Being a smaller game, Saxton has been narrowed down to Harbor Cottage (the residence where Nigel is staying), the inn and the harbor wall, plus any terrain in between. There are a few new places to visit, like the upstairs rooms and men’s bathroom of The Bear, which adds something different to a town many will already have explored so thoroughly in the first game. Usually there’s an intuitive connection between locations, but sometimes doing a certain action opens up a new area without alerting you, making it hard to figure out what to do next on occasion.
Like its predecessor, Midnight Horror is point-and-click, with the smart cursor changing over interactive objects and Nigel able to quickly move to the next screen by double-clicking an exit marker. Hotspots are usually large, though one or two can be easily missed. Interactive items in the environment can now be rotated around in a close-up view, which doesn’t add anything to the gameplay but is a nice extra touch. Documents can be scrolled down now, instead of the previous game’s cumbersome method of clicking out and then back in further down the page to read through all the text. Nigel has multiple responses to most hotspots, but rather than cycle through them in order, the responses seem to be selected randomly. He might offer the same comment twice in a row, but trying that hotspot a different time may yield a different response.
One of the biggest grievances from The Lost Crown was the inability to skip through dialogue. Thankfully this has been fixed in Midnight Horror, apart from one specific time that seems like a mere oversight. Dialogue options are greyed out once used, which helps keep track of what has been asked. Usually you can choose responses in any order, but when Nigel asks questions of a spirit using a Ouija board, he has to ask them in a certain sequence to further the scene. The dialogue options loop back around if he doesn’t ask them in order, which can be frustrating. The natural progression of questions and answers in this sequence make sense, but it is hard knowing what question to start off with. There are a few small problems with subtitles along the way, including incorrect spelling, discrepancies with the spoken words, and even times when the subtitles say something but the spoken voice is missing.
Many of the spectral interactions are found using one of four different ghost-hunting gadgets. The EMF meter notes electromagnetic fluctuations in the nearby environment that signals ghostly activity. The night vision camcorder picks up on things that cannot be seen with the naked eye, like past echoes. The dictaphone catches electronic voice phenomena (EVP) in an otherwise silent room. And the camera, with its instant printer, helps capture any paranormal activity. Nigel indicates when a gadget would be useful, and they can be aimed in the appropriate direction to pick up the most activity. There are other inventory items as well, though not all of them have to be used, like the sausages and cheese that Nigel can eat.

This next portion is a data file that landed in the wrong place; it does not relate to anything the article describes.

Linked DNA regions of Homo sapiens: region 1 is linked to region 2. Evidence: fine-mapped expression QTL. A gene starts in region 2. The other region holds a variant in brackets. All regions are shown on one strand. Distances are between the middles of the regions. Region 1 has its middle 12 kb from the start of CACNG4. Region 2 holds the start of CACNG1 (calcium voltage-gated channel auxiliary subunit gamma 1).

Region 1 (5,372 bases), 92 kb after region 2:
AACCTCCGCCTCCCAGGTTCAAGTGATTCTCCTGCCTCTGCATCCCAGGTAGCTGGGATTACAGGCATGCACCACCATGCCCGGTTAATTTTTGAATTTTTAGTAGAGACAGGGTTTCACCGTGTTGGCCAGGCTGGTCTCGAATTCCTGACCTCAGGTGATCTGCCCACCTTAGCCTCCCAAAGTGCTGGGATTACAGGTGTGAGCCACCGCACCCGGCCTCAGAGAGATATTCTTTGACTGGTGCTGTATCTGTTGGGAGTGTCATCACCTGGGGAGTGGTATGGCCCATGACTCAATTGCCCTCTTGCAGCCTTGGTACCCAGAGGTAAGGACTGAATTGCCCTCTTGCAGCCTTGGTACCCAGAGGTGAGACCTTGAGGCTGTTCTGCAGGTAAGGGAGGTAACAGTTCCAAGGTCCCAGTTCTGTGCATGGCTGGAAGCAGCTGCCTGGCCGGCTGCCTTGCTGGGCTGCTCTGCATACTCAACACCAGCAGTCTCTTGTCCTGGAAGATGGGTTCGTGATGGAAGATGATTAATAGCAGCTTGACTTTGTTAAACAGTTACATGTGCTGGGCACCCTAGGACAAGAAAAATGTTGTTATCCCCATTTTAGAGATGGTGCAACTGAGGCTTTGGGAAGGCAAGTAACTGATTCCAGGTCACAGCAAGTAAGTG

Although the game is meant as a small reintroduction to the world of Saxton, it has plenty of puzzles and minigames. There’s a spot-the-difference task and a challenge to match masks with nametags using clues from the nametags or Nigel’s own comments. There are unidentified leaves that Nigel needs to make a concoction with based on information available in a book. Another obstacle is overcome using Nigel’s sense of smell. There’s also a puzzle where you pair items with pictures of deceased townsfolk, like Emily Travers, William Ager, and Verity from the previous game, by listening to the sound that comes off the object. Some of the belongings are obvious, while other items don’t seem to have any intuitive connection. Strangely, the game seemed to be gearing up for another puzzle with mysterious symbols and a book to translate them, but it ended up not leading to anything.
Just as in the first game, there is a contest that Nigel can win or lose. In Midnight Horror, success or failure depends on how well you do in the minigames. These include apple bobbing, where you click on six disappearing and reappearing apples within a one-minute time span (which is easily doable); musical statues where Nigel must stop dancing all ten times when the music goes silent (which seems excessive); pin the tail on the black cat, where Nigel (and the player, in a temporary switch to first-person perspective) is blindfolded and can see only a faint outline of where the cat is; and guess-the-ghost, in which a local townsperson plays a ghost and Nigel can ask three questions from a list to narrow down its identity. The ghost can be a different townsperson each time Nigel plays, which adds a bit of variety. Winning these challenges is optional, but you can redo any of them if you fail or even if you just want to play them again.
Nigel says he is dreaming of a place called Blackenrock, which hints at bigger – and hopefully darker – things for the next game. For now, Midnight Horror serves as a lovely little reintroduction to an abridged version of Saxton after seven years away, a small game that still takes about five hours to complete thanks to a welcome amount of varied gameplay. Those expecting more of a horror vibe will be surprised by the often lighthearted tone this time around, but with the right expectations going in, both old players and new will find more treats than tricks in this Halloween-themed adventure.